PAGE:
After 9/11, spy thrillers shifted to anti-terrorism, bringing us shows like Homeland, Sleeper Cell and 24. The well-documented use of that tragic date as a propaganda mechanism to drive the US into war further inspired films like Brian De Palma’s Redacted and Michael Moore’s Fahrenheit 9/11, which asked important questions about the extent to which we could fight our enemy without becoming just like our enemy. Veteran director Joe Chappelle attempts and miserably fails, to bring these elements together in An Acceptable Loss.
Libby (Tika Sumpter), a former top security aide to the White House and daughter of a respected newspaper editor (Clarke Peters), is trying to adjust to academic life, but her past won’t leave her alone. Memories haunt her, her coworkers remind her, and a former colleague/lover (Jeff Hephner) shows up unexpectedly. To make matters worse, one of her students, Martin (Ben Tavassoli), has taken an unusual interest in her daily life. Try as she might, she can’t shake her legacy as the architect of a world-changing strategic plot that cost lives. Ultimately, these events lead her to make a fateful decision that will determine the rest of her life.
“…trying to adjust to academic life, but her past won’t leave her alone.”
Unfortunately, what should have been a gripping tale of espionage ends up a complete dud. Much like Chappelle’s Halloween: The Curse of Michael Myers (1995), the story is jumbled and just plain boring. Flashbacks attempt to fill in backstory, but there’s little indication that they are the past when the scene simply cuts and stays with the exact same rhythm as the present. The dialog only makes matters worse, offering little more than one-dimensional characters. Villains have all the depth of a Hanna-Barbera Council of Doom, resulting in contrived motivations, while the protagonists are just bland. It’s obvious that no government employees were actually consulted in the writing of the screenplay. Sadly, the big reveal becomes the greatest casualty in the film, falling dead flat when it comes.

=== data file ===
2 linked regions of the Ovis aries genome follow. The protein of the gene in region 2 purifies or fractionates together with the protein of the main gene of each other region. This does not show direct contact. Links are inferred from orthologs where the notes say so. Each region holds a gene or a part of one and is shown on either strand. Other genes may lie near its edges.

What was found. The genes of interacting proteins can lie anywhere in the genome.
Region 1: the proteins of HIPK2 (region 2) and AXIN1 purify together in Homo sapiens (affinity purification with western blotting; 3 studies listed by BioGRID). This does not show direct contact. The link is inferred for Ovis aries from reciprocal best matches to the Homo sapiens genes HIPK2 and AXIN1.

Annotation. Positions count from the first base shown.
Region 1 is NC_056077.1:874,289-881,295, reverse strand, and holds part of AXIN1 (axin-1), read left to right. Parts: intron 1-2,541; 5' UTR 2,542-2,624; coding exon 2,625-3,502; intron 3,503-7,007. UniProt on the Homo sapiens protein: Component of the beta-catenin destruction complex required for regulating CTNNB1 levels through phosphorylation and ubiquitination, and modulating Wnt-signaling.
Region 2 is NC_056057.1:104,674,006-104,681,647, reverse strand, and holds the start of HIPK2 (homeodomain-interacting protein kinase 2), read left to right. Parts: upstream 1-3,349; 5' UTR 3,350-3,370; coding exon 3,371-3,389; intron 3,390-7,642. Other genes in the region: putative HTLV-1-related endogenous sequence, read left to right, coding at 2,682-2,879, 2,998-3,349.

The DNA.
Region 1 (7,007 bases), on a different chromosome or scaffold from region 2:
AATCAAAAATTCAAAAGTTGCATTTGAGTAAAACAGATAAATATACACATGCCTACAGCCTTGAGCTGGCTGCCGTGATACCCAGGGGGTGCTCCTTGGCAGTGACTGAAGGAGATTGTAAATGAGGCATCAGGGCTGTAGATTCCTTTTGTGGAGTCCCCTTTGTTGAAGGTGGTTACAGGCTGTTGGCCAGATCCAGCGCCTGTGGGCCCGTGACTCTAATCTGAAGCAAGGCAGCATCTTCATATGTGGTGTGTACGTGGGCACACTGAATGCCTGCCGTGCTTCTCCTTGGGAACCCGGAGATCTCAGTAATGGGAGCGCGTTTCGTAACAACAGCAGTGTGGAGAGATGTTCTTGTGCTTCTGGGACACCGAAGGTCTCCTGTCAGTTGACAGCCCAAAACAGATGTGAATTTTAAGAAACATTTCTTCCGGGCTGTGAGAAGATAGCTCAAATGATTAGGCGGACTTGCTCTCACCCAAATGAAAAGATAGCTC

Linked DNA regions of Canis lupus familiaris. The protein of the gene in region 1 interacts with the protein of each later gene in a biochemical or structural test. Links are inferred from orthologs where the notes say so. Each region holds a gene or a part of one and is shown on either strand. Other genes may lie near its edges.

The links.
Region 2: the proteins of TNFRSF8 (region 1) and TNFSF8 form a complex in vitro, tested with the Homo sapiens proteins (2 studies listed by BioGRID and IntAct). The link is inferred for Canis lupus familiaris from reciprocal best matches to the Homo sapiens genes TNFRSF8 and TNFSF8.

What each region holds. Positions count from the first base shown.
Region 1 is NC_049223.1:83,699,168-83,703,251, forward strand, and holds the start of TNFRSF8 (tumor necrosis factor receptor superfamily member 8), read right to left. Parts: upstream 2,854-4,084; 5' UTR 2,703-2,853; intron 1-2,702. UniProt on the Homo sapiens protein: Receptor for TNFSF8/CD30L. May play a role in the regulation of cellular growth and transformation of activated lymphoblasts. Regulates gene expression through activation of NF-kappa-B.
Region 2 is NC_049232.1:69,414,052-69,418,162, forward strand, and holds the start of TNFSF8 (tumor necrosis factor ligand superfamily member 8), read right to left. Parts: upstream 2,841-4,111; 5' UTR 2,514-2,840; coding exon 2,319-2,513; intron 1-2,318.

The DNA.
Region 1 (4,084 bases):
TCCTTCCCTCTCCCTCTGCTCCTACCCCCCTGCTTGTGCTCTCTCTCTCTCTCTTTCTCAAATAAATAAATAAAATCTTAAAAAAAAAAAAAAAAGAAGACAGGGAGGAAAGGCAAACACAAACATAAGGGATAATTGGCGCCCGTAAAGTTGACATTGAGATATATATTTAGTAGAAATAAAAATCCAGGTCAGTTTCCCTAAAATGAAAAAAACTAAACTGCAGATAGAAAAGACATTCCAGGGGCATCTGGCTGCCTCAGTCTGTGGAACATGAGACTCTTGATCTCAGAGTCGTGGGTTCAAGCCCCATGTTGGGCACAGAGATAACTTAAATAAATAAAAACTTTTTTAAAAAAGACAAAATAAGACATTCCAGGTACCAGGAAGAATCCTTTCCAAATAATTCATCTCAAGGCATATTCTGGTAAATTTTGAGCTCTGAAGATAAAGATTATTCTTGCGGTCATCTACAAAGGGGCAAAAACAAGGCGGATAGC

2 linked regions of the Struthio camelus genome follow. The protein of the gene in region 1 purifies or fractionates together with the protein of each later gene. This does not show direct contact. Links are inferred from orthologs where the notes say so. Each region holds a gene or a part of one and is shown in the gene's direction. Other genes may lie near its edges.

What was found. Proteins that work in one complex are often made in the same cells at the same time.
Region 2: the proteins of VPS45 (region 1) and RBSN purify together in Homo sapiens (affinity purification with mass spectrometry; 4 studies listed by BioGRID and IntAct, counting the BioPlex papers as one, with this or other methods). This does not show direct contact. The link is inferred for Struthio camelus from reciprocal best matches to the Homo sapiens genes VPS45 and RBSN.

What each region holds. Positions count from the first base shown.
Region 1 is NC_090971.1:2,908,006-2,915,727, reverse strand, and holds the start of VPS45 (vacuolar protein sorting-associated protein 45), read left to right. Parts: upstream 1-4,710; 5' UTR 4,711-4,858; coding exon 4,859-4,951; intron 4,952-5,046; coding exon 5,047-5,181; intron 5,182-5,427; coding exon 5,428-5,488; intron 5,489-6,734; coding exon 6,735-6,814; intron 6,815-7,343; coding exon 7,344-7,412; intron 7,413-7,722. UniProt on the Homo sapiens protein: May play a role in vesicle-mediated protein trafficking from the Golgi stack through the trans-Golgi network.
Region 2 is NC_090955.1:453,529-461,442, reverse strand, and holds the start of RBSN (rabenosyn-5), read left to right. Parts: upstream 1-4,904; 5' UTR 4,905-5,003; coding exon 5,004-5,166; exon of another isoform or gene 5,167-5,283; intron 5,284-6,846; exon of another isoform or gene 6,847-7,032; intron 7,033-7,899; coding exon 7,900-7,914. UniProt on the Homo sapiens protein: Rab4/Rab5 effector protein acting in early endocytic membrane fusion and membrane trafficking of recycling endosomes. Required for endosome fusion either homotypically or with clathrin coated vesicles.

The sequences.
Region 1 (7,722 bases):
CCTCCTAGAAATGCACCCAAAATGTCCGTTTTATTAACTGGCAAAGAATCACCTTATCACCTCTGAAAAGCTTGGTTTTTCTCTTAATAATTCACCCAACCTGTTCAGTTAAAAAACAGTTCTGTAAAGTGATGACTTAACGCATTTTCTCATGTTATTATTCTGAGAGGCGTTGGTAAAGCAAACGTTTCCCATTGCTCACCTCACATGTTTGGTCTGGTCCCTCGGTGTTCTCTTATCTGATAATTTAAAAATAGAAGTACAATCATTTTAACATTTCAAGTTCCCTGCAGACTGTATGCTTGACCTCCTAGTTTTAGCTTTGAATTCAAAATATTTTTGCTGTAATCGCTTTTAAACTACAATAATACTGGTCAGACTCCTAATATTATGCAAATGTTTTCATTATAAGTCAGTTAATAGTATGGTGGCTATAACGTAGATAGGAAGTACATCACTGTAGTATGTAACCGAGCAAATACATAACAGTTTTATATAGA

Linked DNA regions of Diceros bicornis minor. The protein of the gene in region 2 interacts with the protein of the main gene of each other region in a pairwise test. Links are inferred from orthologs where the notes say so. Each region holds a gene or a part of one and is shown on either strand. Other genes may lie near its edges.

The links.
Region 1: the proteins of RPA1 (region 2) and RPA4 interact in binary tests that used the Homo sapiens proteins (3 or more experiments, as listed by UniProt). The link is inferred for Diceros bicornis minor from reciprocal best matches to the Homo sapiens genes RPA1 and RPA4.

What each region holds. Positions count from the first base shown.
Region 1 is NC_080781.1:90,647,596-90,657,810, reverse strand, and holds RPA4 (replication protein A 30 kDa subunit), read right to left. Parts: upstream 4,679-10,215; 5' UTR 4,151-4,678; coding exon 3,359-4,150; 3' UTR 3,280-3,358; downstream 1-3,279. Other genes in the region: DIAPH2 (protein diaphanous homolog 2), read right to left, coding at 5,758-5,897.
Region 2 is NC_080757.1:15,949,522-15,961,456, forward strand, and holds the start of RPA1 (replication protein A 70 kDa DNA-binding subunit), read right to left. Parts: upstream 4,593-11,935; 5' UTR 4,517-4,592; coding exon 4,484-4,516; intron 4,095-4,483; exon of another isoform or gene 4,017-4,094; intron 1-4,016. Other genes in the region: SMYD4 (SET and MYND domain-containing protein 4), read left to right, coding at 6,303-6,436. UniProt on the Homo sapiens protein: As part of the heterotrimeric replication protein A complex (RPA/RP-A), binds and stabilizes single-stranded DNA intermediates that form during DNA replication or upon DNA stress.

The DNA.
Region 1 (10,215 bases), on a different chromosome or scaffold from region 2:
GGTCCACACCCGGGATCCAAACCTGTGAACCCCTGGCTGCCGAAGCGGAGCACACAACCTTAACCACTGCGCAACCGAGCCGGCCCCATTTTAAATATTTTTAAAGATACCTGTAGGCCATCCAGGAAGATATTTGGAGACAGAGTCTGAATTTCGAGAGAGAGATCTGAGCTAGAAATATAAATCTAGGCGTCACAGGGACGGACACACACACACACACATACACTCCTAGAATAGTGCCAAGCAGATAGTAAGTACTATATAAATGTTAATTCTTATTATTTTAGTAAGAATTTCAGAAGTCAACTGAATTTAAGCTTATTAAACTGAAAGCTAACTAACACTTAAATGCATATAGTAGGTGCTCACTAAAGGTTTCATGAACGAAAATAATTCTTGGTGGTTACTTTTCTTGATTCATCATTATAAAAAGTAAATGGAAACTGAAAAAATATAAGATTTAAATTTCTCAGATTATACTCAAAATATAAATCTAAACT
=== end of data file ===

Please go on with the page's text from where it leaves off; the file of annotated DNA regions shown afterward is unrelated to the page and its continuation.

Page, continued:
The actors do the best with what they have, which isn’t much. Sumpter and Tavassoli throw their all into their characters, but with so little to go on, their performances are wasted. Libby is secretive and paranoid, but her being that way never materializes beyond what is happening in the present. Likewise, Martin has strong motivations that he easily shrugs off when the reveal is made. Even Jamie Lee Curtis, who plays Libby’s former White House boss Rachel, gets lost in the muddle. Her portrayal of a powerful hawkish top-level executive (the exact position left as another reveal for some unnecessary reason) comes across as hammy, her lines leaving little room for anything beyond “WAR, WAR, WAR.” Perhaps the strongest character is Jordan; a secondary role played by Alex Weisman. As Martin’s gay roommate, he has the greatest range of anyone else in the film.
“As Martin’s gay roommate, he has the greatest range of anyone else in the film.”
It’s so easy to point our fingers and proclaim the other as evil without caring to dig any deeper. By this token, all government employees become warmongering agents of the deep state, even if they’re just delivering your mail. The left is as guilty as the right in this regard, and that’s where An Acceptable Loss fails. What could have explored the real complexities behind a serious issue instead became a self-congratulatory pat on the back for holding a specific viewpoint, and a boring one at that.
An Acceptable Loss (2018) Directed by Joe Chappelle. Written by Joe Chappelle. Starring Tika Sumpter, Ben Tavassoli, Jamie Lee Curtis, Alex Weisman, Jeff Hephner and Clarke Peters.
3 out of 10 stars